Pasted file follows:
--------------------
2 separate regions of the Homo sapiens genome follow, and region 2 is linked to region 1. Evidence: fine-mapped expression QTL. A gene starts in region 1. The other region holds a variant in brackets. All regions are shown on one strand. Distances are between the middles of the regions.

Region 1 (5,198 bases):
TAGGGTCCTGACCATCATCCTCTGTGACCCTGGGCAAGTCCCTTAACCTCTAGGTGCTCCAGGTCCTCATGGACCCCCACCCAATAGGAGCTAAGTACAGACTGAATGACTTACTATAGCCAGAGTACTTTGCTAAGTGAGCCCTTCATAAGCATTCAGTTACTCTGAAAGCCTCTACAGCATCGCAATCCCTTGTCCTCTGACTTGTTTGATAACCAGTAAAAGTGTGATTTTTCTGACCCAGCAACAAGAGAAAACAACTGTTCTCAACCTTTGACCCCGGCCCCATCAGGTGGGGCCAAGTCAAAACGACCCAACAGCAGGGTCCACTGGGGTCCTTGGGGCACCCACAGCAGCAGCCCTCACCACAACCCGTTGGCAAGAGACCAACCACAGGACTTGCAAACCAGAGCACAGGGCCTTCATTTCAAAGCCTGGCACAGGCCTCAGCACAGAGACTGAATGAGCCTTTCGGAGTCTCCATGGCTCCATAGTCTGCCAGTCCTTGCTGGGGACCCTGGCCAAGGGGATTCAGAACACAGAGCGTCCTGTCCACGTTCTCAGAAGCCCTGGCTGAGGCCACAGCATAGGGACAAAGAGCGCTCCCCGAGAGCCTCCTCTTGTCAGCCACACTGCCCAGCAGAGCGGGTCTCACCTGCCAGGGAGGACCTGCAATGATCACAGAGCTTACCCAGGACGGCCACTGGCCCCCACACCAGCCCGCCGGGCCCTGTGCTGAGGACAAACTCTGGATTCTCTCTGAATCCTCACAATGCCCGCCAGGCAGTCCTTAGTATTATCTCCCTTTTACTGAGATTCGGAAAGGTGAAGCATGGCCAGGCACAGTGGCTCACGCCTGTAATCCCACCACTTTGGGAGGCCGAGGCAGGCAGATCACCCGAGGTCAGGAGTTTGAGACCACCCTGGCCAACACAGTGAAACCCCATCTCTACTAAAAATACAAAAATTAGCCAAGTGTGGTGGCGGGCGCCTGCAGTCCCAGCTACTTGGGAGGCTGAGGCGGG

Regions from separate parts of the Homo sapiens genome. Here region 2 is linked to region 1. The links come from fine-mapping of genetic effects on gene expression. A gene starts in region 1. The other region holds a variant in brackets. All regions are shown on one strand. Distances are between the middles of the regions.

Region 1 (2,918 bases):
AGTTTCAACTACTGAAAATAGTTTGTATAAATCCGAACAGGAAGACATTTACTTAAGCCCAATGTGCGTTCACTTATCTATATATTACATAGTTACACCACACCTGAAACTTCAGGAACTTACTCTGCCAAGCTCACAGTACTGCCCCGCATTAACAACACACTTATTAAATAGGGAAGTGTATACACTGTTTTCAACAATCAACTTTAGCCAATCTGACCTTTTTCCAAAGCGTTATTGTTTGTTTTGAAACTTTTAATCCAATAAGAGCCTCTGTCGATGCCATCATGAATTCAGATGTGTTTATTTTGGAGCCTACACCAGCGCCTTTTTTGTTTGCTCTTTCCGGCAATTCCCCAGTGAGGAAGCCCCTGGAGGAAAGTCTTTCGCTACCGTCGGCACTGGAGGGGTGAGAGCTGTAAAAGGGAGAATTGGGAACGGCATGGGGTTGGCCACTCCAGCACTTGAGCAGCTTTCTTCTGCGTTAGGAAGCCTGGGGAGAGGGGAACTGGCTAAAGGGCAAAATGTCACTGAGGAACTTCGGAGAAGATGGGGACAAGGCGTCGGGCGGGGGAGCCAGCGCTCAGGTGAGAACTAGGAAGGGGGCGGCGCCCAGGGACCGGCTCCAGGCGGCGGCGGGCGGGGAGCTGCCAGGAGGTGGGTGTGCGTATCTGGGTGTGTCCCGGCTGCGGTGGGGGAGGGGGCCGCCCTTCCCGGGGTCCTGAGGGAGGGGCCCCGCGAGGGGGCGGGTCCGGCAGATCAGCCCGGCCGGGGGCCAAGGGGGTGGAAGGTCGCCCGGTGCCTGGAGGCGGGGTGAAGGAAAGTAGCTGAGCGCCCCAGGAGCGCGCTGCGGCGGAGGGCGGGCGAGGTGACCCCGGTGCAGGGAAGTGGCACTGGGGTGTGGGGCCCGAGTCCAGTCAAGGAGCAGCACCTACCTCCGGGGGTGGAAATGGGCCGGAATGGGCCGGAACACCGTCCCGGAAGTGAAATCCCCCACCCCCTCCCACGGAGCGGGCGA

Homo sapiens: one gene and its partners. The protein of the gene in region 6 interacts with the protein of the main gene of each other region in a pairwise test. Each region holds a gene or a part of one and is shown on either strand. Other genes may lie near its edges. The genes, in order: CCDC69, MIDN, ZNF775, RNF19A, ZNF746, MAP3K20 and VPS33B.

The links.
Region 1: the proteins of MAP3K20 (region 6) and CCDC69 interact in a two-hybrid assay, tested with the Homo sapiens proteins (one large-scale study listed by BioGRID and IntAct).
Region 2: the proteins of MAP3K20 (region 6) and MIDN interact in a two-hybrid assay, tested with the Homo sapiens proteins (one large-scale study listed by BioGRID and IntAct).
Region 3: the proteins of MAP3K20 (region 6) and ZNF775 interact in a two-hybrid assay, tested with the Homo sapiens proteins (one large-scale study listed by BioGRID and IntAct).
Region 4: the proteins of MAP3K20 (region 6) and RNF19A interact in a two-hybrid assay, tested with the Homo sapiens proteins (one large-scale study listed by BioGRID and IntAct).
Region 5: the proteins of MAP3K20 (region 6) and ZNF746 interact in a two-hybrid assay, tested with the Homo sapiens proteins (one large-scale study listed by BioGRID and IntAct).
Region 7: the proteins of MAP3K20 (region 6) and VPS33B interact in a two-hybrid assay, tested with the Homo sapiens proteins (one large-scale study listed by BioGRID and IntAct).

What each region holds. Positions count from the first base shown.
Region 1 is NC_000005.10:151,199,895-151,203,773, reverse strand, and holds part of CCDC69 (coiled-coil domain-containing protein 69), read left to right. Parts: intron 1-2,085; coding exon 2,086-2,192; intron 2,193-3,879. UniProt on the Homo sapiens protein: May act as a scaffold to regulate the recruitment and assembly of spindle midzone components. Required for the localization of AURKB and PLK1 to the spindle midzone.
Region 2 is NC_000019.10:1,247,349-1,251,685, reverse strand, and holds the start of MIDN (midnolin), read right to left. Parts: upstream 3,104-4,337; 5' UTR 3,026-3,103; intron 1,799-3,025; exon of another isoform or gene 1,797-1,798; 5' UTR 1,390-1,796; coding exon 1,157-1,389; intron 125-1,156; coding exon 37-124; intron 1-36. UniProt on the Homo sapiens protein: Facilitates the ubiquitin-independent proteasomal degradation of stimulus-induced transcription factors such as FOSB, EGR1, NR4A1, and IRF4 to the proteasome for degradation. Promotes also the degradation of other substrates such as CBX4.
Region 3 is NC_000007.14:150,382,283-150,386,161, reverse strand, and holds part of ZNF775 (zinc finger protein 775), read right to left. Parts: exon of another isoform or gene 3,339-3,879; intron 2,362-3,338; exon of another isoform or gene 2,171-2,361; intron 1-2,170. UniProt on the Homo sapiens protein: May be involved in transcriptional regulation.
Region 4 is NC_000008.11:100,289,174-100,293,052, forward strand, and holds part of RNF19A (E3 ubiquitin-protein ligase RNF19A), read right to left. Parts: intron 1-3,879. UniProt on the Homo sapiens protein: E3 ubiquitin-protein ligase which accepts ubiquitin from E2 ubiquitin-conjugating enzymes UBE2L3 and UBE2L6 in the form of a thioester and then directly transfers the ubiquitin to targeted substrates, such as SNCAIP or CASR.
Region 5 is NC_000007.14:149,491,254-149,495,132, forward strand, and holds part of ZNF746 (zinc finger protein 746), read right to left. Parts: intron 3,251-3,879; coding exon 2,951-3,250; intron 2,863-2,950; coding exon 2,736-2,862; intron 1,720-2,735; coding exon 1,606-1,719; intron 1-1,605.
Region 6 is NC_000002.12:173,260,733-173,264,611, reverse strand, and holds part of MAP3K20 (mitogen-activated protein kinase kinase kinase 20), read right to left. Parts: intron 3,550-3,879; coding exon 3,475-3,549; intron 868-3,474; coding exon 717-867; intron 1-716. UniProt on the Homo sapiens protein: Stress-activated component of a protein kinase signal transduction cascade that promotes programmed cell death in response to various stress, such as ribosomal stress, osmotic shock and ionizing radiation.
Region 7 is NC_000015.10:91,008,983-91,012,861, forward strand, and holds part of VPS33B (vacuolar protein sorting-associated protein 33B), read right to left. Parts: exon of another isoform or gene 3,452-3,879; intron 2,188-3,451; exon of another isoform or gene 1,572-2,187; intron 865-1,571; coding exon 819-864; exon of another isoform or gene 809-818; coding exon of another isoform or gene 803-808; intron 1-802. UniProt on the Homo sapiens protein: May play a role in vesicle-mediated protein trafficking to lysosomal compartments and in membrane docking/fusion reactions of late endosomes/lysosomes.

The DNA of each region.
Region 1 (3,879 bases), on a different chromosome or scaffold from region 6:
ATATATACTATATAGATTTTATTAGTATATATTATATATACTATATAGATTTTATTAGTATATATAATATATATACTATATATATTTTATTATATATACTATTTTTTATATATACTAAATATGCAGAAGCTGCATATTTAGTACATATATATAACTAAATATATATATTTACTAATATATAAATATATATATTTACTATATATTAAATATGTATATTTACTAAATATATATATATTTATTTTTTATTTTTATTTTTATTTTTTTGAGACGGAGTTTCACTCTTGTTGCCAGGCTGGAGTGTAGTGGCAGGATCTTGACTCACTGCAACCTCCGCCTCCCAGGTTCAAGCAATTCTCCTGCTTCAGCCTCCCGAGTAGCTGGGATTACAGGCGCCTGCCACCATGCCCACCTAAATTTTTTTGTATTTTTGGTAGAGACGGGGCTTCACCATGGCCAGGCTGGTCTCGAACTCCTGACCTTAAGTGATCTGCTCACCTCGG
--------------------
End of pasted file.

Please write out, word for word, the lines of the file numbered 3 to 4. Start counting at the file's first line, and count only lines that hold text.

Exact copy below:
TAGGGTCCTGACCATCATCCTCTGTGACCCTGGGCAAGTCCCTTAACCTCTAGGTGCTCCAGGTCCTCATGGACCCCCACCCAATAGGAGCTAAGTACAGACTGAATGACTTACTATAGCCAGAGTACTTTGCTAAGTGAGCCCTTCATAAGCATTCAGTTACTCTGAAAGCCTCTACAGCATCGCAATCCCTTGTCCTCTGACTTGTTTGATAACCAGTAAAAGTGTGATTTTTCTGACCCAGCAACAAGAGAAAACAACTGTTCTCAACCTTTGACCCCGGCCCCATCAGGTGGGGCCAAGTCAAAACGACCCAACAGCAGGGTCCACTGGGGTCCTTGGGGCACCCACAGCAGCAGCCCTCACCACAACCCGTTGGCAAGAGACCAACCACAGGACTTGCAAACCAGAGCACAGGGCCTTCATTTCAAAGCCTGGCACAGGCCTCAGCACAGAGACTGAATGAGCCTTTCGGAGTCTCCATGGCTCCATAGTCTGCCAGTCCTTGCTGGGGACCCTGGCCAAGGGGATTCAGAACACAGAGCGTCCTGTCCACGTTCTCAGAAGCCCTGGCTGAGGCCACAGCATAGGGACAAAGAGCGCTCCCCGAGAGCCTCCTCTTGTCAGCCACACTGCCCAGCAGAGCGGGTCTCACCTGCCAGGGAGGACCTGCAATGATCACAGAGCTTACCCAGGACGGCCACTGGCCCCCACACCAGCCCGCCGGGCCCTGTGCTGAGGACAAACTCTGGATTCTCTCTGAATCCTCACAATGCCCGCCAGGCAGTCCTTAGTATTATCTCCCTTTTACTGAGATTCGGAAAGGTGAAGCATGGCCAGGCACAGTGGCTCACGCCTGTAATCCCACCACTTTGGGAGGCCGAGGCAGGCAGATCACCCGAGGTCAGGAGTTTGAGACCACCCTGGCCAACACAGTGAAACCCCATCTCTACTAAAAATACAAAAATTAGCCAAGTGTGGTGGCGGGCGCCTGCAGTCCCAGCTACTTGGGAGGCTGAGGCGGG

Regions from separate parts of the Homo sapiens genome. Here region 2 is linked to region 1. The links come from fine-mapping of genetic effects on gene expression. A gene starts in region 1. The other region holds a variant in brackets. All regions are shown on one strand. Distances are between the middles of the regions.